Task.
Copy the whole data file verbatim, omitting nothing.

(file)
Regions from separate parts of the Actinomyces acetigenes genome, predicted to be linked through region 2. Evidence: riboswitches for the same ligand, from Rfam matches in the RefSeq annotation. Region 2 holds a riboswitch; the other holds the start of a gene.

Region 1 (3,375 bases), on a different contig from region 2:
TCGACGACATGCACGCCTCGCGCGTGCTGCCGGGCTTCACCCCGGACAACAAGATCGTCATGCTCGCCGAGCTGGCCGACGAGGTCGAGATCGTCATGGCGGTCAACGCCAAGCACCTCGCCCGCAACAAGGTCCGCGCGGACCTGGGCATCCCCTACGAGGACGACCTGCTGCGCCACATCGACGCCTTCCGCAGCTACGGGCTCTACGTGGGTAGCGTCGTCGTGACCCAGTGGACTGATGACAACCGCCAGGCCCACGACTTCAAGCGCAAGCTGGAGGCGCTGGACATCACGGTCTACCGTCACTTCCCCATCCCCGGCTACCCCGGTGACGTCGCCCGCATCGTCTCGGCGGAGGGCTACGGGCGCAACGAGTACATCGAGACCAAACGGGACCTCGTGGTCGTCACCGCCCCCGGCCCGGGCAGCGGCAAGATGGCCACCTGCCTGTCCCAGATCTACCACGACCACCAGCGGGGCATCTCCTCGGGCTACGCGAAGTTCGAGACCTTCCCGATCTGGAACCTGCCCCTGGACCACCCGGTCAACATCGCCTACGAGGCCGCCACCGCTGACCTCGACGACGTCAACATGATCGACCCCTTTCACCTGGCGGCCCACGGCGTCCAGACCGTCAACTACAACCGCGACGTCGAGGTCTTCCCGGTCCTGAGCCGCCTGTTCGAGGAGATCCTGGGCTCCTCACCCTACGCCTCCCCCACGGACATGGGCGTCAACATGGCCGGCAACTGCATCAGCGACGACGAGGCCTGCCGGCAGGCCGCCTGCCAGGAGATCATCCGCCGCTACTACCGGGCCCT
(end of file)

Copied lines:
Regions from separate parts of the Actinomyces acetigenes genome, predicted to be linked through region 2. Evidence: riboswitches for the same ligand, from Rfam matches in the RefSeq annotation. Region 2 holds a riboswitch; the other holds the start of a gene.

Region 1 (3,375 bases), on a different contig from region 2:
TCGACGACATGCACGCCTCGCGCGTGCTGCCGGGCTTCACCCCGGACAACAAGATCGTCATGCTCGCCGAGCTGGCCGACGAGGTCGAGATCGTCATGGCGGTCAACGCCAAGCACCTCGCCCGCAACAAGGTCCGCGCGGACCTGGGCATCCCCTACGAGGACGACCTGCTGCGCCACATCGACGCCTTCCGCAGCTACGGGCTCTACGTGGGTAGCGTCGTCGTGACCCAGTGGACTGATGACAACCGCCAGGCCCACGACTTCAAGCGCAAGCTGGAGGCGCTGGACATCACGGTCTACCGTCACTTCCCCATCCCCGGCTACCCCGGTGACGTCGCCCGCATCGTCTCGGCGGAGGGCTACGGGCGCAACGAGTACATCGAGACCAAACGGGACCTCGTGGTCGTCACCGCCCCCGGCCCGGGCAGCGGCAAGATGGCCACCTGCCTGTCCCAGATCTACCACGACCACCAGCGGGGCATCTCCTCGGGCTACGCGAAGTTCGAGACCTTCCCGATCTGGAACCTGCCCCTGGACCACCCGGTCAACATCGCCTACGAGGCCGCCACCGCTGACCTCGACGACGTCAACATGATCGACCCCTTTCACCTGGCGGCCCACGGCGTCCAGACCGTCAACTACAACCGCGACGTCGAGGTCTTCCCGGTCCTGAGCCGCCTGTTCGAGGAGATCCTGGGCTCCTCACCCTACGCCTCCCCCACGGACATGGGCGTCAACATGGCCGGCAACTGCATCAGCGACGACGAGGCCTGCCGGCAGGCCGCCTGCCAGGAGATCATCCGCCGCTACTACCGGGCCCT